Acknowledgments

This work was supported by a grant from 973 project in China (Grant #2012CB719901).

Author Contributions

Shuang Li conceived and designed the experiments; Zewei Yang performed the experiments; Shuang Li and Hongsheng Li analyzed the data; and Shuang Li wrote the paper.

Conflicts of Interest

The authors declare no conflict of interest.

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Figure 1. Test Quickbird images: (ad) urban areas; (eg) rural areas; (hl) harbor areas.
Figure 1. Test Quickbird images: (ad) urban areas; (eg) rural areas; (hl) harbor areas.
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Figure 2. Average filter degradation for the image in Figure 1a.
Figure 2. Average filter degradation for the image in Figure 1a.
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Figure 3. Gaussian white noise degradation for the image in Figure 1a.
Figure 3. Gaussian white noise degradation for the image in Figure 1a.
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Figure 4. Linear motion degradation for the image in Figure 1a.
Figure 4. Linear motion degradation for the image in Figure 1a.
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Figure 5. Scatter plot of evaluation results for average filter degradation.
Figure 5. Scatter plot of evaluation results for average filter degradation.
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Figure 6. Scatter plots of evaluation results for Gaussian white noise degradation.
Figure 6. Scatter plots of evaluation results for Gaussian white noise degradation.
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Figure 7. Scatter plots of evaluation results for linear motion degradation.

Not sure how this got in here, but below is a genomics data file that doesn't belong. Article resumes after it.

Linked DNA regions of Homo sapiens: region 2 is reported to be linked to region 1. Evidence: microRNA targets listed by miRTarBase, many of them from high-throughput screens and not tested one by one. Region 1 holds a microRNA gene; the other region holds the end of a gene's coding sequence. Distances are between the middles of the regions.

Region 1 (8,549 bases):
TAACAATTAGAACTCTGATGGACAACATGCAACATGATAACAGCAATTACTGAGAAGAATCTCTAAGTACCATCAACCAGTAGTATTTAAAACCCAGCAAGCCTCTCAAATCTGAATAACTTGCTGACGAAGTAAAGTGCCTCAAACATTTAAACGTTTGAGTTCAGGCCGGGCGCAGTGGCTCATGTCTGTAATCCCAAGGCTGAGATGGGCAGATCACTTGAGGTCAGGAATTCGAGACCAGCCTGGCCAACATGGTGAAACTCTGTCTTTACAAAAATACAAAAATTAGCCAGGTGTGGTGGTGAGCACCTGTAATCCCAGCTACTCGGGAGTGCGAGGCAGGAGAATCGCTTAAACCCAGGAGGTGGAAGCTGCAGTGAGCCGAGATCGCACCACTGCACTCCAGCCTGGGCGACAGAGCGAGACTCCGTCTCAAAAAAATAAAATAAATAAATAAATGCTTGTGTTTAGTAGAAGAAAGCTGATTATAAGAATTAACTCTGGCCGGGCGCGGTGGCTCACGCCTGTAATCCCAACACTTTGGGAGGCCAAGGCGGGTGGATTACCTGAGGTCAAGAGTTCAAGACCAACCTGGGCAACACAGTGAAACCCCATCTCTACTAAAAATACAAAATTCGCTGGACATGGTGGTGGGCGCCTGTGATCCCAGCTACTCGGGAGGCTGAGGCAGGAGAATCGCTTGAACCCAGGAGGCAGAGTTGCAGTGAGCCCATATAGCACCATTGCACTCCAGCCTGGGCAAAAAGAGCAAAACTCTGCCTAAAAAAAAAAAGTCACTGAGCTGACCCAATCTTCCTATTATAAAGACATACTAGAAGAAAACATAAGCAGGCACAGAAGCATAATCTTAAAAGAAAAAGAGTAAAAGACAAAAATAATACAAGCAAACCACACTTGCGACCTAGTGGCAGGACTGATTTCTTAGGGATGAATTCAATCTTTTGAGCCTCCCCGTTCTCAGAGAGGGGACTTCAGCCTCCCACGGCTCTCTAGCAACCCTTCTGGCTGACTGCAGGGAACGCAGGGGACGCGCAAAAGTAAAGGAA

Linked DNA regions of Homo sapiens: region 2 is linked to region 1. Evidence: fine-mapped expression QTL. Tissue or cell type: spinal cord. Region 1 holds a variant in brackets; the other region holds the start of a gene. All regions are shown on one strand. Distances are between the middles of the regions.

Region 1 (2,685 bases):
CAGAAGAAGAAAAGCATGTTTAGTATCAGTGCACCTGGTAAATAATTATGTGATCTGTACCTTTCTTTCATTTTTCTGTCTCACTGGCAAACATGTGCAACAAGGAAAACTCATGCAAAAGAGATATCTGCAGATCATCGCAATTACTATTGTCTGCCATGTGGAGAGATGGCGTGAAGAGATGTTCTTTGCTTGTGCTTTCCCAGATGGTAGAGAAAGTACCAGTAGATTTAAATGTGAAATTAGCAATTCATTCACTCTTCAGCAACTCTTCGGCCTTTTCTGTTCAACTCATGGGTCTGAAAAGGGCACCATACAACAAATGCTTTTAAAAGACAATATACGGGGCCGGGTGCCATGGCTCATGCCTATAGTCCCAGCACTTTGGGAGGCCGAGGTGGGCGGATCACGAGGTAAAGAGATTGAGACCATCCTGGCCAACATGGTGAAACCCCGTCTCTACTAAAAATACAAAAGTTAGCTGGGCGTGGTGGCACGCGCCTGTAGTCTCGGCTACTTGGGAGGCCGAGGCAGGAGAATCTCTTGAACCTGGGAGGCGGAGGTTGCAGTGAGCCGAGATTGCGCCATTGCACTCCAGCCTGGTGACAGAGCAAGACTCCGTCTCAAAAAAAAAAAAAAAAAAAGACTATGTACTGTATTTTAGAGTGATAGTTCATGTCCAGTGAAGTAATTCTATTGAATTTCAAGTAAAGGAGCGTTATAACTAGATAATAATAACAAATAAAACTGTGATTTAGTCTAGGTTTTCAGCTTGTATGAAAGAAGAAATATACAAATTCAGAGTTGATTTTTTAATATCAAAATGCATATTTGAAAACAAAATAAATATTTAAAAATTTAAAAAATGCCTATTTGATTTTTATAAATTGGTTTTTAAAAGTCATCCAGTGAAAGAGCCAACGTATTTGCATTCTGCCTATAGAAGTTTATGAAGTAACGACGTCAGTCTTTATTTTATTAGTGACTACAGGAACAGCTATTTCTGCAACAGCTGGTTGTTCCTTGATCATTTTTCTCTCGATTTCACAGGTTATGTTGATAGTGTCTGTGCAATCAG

Figure 7. Scatter plots of evaluation results for linear motion degradation.
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Figure 8. Scatter plots of the eigenvalues for all components with respect to each degradation type.
Figure 8. Scatter plots of the eigenvalues for all components with respect to each degradation type.
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Figure 9. Clustering of image quality metrics in two-dimensional and three-dimensional space.
Figure 9. Clustering of image quality metrics in two-dimensional and three-dimensional space.
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Table 1. One-way ANOVA test results for different types of degradation.
Table 1. One-way ANOVA test results for different types of degradation.
AverageGaussianMotion
AC36.3738.236.67
AG36.4789.213.46
BIQAA24.827.130.5
BIQI13.34112.483.54
BLIINDS-II7.6247.110.6
BM32.837.5334.63
BRISQE63.34123.4814.42
CPBD36.7828.4231.03
DM3.75.413.68
EI40.3766.1111.15
EM2.490.591.21
FISH1246.83517.6326.63
JNBM16.116.64.78
JND4.8513.485.01
KM3.177.671.14
LD33.963.2933.9
MM3.845.473.84
NIQE57.3742.7718.21
QAC35.0429.4932.21
SD5.6531.385.14
SM8.6616.595.59
Table 2. PLCC values between degradation levels and image qualities.
Table 2. PLCC values between degradation levels and image qualities.
AverageGaussianMotion
AC0.670−0.7440.463
AG−0.6640.917−0.594
BIQAA−0.595−0.473−0.193
BIQI0.4450.7780.083
BLIINDS-II0.3740.7550.181
BM0.0560.1690.402
BRISQE0.7630.7670.510
CPBD−0.5360.045−0.435
DM−0.0040.9100
EI−0.6900.351−0.596
EM−0.4250.192−0.232